The Algerian was starting to show that no matter the question, he was the answer. Constantly receiving the ball from both full-backs and nine times out of 10 playing the simple pass first, he was an instant hit on Saturday and will be a firm fans’ favourite should he continue that kind of work rate until May. A Radostin Kishishev resemblance, noted on Twitter, is not far off the mark. Let’s hope his shooting is not quite of essence of the Bulgarian.
A goalless first half was all that the unfortunate Ahearne-Grant got, as he was swapped at half time for Watt, which proved to be the match-winning stroke of genius from Luzon. I say genius – even the person who thought a valiant and a robin would be a match made in heaven would have made the call to bring the Scotsman on.
It was quite the introduction from Watt, as after just seven minutes on the field, he grabbed the season’s opening goal for Charlton and with it a loud chorus of ‘Tony Watt Watt Watt, YOU WATT, YOU WATT’.
His direct style was just what the match, still lacking in clear chances, required. QPR were already, with over half an hour left, well beaten and never recovered. It doesn’t bode well for Chris Ramsey’s side, particularly if they lose Austin during this window.
Charlton were, by then, dominant and the likes of Ba and Makienok finally got involved, showing threats in different ways. The big Dane did, to his credit, cleverly let the ball run through his legs to Watt for the opener, following Ba’s pass, however he will have to both hold the ball better and win more in the air to be a real success in the Championship, given his size.
As ever, Johann Berg Gudmundsson was bright and lively – and living up to his David Beckham tag as he struck a late free-kick against the bar – and Jordan Cousins, however sick to death he is of being forced to play on the left, worked hard and gave Charlton balance. Never mind goal bonuses, if I was Cousins, the ‘don’t play me left midfield’ clause would have been the first term to negotiate on his newly-signed deal.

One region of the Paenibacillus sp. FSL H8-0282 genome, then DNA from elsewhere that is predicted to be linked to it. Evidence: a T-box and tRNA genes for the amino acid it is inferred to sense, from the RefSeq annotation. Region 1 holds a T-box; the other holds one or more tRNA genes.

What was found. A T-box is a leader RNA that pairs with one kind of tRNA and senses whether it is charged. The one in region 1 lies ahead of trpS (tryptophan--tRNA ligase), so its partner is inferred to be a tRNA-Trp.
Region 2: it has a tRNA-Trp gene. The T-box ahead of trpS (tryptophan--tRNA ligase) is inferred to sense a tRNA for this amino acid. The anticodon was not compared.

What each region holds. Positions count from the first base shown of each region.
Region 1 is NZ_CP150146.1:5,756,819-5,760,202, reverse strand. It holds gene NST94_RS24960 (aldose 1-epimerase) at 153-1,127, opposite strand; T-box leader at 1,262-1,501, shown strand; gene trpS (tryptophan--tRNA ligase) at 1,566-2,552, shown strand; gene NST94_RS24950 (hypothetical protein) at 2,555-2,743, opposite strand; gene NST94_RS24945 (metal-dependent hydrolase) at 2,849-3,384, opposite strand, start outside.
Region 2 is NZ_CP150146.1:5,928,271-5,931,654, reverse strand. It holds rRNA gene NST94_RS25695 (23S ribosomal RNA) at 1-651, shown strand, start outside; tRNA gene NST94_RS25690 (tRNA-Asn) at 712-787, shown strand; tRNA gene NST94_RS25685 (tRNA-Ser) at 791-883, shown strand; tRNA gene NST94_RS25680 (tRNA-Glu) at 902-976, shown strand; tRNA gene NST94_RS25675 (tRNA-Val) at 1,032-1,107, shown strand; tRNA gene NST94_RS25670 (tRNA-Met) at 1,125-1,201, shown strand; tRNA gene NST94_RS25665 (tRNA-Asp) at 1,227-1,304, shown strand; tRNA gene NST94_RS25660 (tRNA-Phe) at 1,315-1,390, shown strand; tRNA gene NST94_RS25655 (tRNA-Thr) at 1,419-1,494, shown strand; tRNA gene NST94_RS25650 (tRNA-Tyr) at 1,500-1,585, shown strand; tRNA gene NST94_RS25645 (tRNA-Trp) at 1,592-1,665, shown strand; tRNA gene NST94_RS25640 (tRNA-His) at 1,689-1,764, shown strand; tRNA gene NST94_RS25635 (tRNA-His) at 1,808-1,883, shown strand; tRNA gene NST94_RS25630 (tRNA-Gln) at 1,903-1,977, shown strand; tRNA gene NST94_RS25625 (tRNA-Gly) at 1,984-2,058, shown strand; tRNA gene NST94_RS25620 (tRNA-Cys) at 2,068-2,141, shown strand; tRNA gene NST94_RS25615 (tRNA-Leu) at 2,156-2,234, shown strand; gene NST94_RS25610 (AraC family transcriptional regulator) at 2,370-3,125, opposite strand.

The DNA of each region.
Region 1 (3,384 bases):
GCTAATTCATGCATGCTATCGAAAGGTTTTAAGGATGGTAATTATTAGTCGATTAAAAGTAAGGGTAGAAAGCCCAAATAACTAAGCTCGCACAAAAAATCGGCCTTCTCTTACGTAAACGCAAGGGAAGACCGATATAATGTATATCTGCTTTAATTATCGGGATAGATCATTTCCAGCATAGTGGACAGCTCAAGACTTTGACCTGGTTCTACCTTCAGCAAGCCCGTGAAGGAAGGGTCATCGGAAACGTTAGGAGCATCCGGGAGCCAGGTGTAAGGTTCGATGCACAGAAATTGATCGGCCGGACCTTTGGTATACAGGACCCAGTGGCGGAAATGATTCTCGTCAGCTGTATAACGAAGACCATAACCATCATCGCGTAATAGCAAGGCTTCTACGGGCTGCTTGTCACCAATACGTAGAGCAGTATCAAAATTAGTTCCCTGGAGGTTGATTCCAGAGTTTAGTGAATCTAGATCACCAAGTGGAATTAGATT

The feeling that Luzon is either waiting for an imminent arrival or for Cristian Ceballos to be match fit seems likely to explain why Cousins was pushed out there, though.
And then came Morgan Fox. The left-back, who is now the sole competitor for the position to new signing Zakary Bergdich following Rhoys Wiggins’ departure, will have been delighted to grab his first senior goal and secure Charlton’s victory, but the jury is still out. My mind has changed more times than Guy Luzon changed his touchline crouching position on whether Fox is up to the level of the Championship, but I’ll need a little more convincing yet.
His goal was exceptionally well taken, and I desperately want to put my confidence in another academy graduate, however his over-hit down-the-line passes and largely average crosses are less Chris Powell and more Gary Borrowdale – I can’t quite bring myself to accept him to be Wiggins’ successor. Not just yet, anyway.
Still, the confidence he and the rest of the squad will have gained from Saturday’s win will be vital, and might go a long way to giving Derby County a decent game next weekend. The league favourites’ 0-0 draw with Bolton was hardly an inspiring result.
The turnaround in fans’ opinions on Luzon – who, by no fault of his own, may still hear ‘you don’t know what you’re doing’ ringing in his ears at night (sweet dreams are made of this, Guy, who am I to disagree!) – is encouraging, and taking the players around the pitch on Saturday to clap each stand individually will do absolutely no harm to his reputation in these parts. His style of fast, sometimes direct, but normally exciting football is good to watch and, most importantly, seems to be working.
So, when you read the ‘keep your feet on the ground’ columns, sensibly think about our chances of a play-off push and listen to Channel 5’s ‘expert pundit’ (that’s firmly in inverted commas) Adam Virgo play down our chances on Football League Tonight – which was almost as cringey as a programme as the fans’ sofa is as an idea, by the way – think to yourself we’ve just beaten recently relegated QPR comfortably while putting on an entertaining and impressive show.
Can we enjoy it? Why the hell not.
Follow Matt on Twitter – @riggsy24